Molly’s birthday is approaching, and she offers to let Emily share in her party and help plan it. She’s curious about what people in England do on their birthdays, and the idea of an English tea party sounds great to her friends. However, Molly doesn’t like the way that Emily describes English birthdays, and the types of sandwiches that the English tea with tea don’t sound very good. Worst of all, Emily says that, at her last birthday before the war rationing started, she had a lemon tart instead of a cake. Molly can’t imagine her birthday without a birthday cake. Mrs. Gilford, the housekeeper, has been saving up rationed goods for her cake this year, and it’s what she’s been looking forward to the most!
Sharing things with Emily becomes more of a trial for Molly, and when the girls argue about their countries’ contributions to the war effort, they get into a fight and Molly starts thinking that she doesn’t even want Emily at her birthday party. However, Molly’s mother points out to the girls that the war effort is a team effort. A couple of special birthday surprises help the girls to make up, including something extra special that helps Emily to heal further from the trauma of the war.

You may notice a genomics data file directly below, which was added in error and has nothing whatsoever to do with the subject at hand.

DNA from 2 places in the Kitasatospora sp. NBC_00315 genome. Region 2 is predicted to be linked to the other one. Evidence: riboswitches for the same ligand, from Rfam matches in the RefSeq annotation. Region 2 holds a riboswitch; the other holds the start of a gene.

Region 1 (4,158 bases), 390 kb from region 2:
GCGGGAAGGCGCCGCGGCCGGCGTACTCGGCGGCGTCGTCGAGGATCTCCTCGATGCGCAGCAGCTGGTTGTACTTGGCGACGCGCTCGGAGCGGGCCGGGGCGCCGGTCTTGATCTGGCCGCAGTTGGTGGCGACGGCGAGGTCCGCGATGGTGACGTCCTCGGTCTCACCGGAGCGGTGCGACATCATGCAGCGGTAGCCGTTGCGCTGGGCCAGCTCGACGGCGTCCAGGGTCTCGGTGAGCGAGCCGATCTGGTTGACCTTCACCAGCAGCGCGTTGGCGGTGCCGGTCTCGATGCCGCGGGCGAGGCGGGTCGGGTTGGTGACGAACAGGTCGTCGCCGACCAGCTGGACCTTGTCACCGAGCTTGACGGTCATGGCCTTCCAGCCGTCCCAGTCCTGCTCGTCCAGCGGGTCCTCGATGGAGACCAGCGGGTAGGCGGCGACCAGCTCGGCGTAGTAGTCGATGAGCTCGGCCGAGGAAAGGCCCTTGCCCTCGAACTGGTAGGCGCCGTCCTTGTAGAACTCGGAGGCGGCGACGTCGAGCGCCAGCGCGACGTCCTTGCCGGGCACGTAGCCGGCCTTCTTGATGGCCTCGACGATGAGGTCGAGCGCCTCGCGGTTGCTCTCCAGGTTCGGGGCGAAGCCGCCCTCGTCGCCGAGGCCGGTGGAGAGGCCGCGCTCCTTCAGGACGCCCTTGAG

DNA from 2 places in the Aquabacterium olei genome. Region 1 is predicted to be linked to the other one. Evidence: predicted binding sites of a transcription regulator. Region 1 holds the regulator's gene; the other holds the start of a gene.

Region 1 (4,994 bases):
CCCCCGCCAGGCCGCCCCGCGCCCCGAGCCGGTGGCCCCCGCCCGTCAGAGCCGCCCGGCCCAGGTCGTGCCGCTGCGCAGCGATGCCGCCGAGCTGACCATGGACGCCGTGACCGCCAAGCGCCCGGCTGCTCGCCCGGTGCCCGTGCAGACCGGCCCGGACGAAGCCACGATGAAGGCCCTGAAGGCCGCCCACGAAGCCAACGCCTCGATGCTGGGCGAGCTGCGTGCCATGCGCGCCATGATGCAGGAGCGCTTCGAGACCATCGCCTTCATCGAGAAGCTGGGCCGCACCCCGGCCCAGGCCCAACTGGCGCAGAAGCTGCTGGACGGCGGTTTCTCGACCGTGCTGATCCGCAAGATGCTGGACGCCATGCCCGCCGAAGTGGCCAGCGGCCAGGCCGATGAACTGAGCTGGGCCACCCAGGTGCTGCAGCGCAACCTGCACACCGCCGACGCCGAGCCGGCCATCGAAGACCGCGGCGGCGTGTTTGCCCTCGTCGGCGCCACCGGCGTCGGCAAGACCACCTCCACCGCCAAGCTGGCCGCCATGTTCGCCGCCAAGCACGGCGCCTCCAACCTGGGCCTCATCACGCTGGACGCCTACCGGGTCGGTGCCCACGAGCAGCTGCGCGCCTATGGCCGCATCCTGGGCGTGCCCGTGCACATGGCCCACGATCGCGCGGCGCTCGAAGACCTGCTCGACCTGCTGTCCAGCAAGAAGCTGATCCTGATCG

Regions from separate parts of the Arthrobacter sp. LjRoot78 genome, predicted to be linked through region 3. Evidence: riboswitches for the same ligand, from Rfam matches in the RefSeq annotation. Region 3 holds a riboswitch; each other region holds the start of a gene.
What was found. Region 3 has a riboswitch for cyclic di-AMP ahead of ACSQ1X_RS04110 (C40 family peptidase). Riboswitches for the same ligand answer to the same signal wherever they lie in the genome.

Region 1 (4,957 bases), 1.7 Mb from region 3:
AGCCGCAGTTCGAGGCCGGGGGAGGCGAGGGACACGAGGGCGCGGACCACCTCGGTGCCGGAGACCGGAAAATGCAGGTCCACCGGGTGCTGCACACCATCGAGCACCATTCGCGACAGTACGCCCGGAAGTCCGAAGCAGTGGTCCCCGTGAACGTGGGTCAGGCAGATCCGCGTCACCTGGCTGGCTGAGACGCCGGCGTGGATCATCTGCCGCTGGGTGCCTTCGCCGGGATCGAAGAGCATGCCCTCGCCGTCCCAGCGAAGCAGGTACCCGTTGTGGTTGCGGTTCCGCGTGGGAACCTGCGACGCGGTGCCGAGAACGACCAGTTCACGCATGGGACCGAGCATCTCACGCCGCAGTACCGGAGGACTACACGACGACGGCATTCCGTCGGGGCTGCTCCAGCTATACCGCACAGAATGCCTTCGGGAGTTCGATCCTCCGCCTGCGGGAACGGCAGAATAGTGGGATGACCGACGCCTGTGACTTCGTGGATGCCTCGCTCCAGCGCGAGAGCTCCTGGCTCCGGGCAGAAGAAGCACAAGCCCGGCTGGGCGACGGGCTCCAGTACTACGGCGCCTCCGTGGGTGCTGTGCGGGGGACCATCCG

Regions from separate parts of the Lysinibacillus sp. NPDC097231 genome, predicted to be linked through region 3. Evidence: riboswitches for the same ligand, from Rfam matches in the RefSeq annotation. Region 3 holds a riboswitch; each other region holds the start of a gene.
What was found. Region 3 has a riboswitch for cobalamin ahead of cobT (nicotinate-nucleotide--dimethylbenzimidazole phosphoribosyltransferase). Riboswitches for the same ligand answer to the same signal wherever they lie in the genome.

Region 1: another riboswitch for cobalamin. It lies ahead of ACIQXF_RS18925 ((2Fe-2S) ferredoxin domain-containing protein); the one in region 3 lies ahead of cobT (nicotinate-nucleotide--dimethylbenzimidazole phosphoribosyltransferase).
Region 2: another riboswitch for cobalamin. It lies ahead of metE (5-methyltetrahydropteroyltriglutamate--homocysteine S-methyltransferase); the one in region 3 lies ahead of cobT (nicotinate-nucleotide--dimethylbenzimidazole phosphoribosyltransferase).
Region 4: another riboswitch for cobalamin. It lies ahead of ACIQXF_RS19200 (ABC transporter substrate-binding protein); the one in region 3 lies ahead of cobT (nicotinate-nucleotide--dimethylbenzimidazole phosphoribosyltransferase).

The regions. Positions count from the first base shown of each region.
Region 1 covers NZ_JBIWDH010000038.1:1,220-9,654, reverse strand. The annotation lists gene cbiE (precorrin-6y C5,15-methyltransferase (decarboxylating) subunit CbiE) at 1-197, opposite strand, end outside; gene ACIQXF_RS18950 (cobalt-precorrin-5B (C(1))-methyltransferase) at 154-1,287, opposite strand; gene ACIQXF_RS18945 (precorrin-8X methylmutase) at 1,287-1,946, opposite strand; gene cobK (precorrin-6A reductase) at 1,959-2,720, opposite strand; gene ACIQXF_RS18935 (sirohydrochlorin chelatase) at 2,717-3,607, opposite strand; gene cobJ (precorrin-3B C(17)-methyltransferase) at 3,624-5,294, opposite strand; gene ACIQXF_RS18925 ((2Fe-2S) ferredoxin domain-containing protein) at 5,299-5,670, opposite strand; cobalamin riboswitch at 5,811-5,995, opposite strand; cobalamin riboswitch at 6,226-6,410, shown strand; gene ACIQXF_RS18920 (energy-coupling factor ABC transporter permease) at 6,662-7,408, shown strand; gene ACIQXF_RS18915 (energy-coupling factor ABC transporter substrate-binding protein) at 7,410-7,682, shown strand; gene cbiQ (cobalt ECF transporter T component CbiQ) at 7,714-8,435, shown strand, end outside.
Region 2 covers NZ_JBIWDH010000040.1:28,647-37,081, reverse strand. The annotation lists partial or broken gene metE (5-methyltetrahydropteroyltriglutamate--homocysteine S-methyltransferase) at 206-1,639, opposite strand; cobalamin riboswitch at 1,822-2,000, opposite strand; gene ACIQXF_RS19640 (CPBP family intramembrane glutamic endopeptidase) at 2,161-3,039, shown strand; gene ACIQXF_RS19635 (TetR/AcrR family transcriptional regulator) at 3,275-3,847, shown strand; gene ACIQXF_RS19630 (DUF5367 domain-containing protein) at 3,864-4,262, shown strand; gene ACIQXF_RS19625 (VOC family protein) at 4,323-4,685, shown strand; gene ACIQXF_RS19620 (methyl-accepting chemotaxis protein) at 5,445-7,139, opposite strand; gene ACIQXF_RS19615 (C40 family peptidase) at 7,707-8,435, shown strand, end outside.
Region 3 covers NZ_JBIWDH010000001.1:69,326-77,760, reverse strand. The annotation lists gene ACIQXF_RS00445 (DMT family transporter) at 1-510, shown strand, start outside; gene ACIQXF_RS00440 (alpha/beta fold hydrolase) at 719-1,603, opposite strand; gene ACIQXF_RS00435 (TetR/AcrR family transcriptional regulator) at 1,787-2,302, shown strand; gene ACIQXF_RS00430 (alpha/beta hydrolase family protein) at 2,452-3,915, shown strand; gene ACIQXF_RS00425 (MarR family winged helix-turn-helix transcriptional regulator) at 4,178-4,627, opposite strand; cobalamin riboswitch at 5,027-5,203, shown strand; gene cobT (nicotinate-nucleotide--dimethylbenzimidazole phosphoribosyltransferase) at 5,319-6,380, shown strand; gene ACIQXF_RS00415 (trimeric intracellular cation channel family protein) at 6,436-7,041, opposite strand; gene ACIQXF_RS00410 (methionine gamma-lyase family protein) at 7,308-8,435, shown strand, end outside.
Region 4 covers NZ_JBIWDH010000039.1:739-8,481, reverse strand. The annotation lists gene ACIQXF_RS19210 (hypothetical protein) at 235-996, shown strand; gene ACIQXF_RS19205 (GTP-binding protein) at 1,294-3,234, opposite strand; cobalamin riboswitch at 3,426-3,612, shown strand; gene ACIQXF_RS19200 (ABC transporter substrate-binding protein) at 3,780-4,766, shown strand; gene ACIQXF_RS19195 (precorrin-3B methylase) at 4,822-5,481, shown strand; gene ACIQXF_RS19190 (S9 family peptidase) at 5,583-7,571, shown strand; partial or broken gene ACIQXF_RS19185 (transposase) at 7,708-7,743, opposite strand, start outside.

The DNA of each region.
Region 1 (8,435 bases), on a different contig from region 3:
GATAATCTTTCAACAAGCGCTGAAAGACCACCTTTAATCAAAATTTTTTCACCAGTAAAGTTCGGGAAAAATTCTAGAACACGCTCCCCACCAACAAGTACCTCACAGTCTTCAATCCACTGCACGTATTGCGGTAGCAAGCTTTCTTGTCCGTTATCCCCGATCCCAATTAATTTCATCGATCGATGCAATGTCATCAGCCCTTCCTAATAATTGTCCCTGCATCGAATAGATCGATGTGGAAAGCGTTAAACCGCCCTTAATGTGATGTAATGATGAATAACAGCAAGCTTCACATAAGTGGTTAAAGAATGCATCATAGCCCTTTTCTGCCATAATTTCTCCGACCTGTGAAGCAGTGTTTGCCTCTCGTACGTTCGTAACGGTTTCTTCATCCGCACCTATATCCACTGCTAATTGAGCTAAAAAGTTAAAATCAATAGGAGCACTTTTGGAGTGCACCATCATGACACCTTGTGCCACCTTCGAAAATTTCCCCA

In the Molly, An American Girl movie, Emily plays a larger role than she did in the books. This is the only book in the series where Emily appears. Her story was changed somewhat for the movie, too. In the movie, she says that her mother was killed in a bombing. In the book, her parents are both still alive, and it was her dog who was killed. Molly doesn’t learn that until the end of the book when her family gives the girls a pair of puppies as a present, and Emily tells her about her pet dog who died.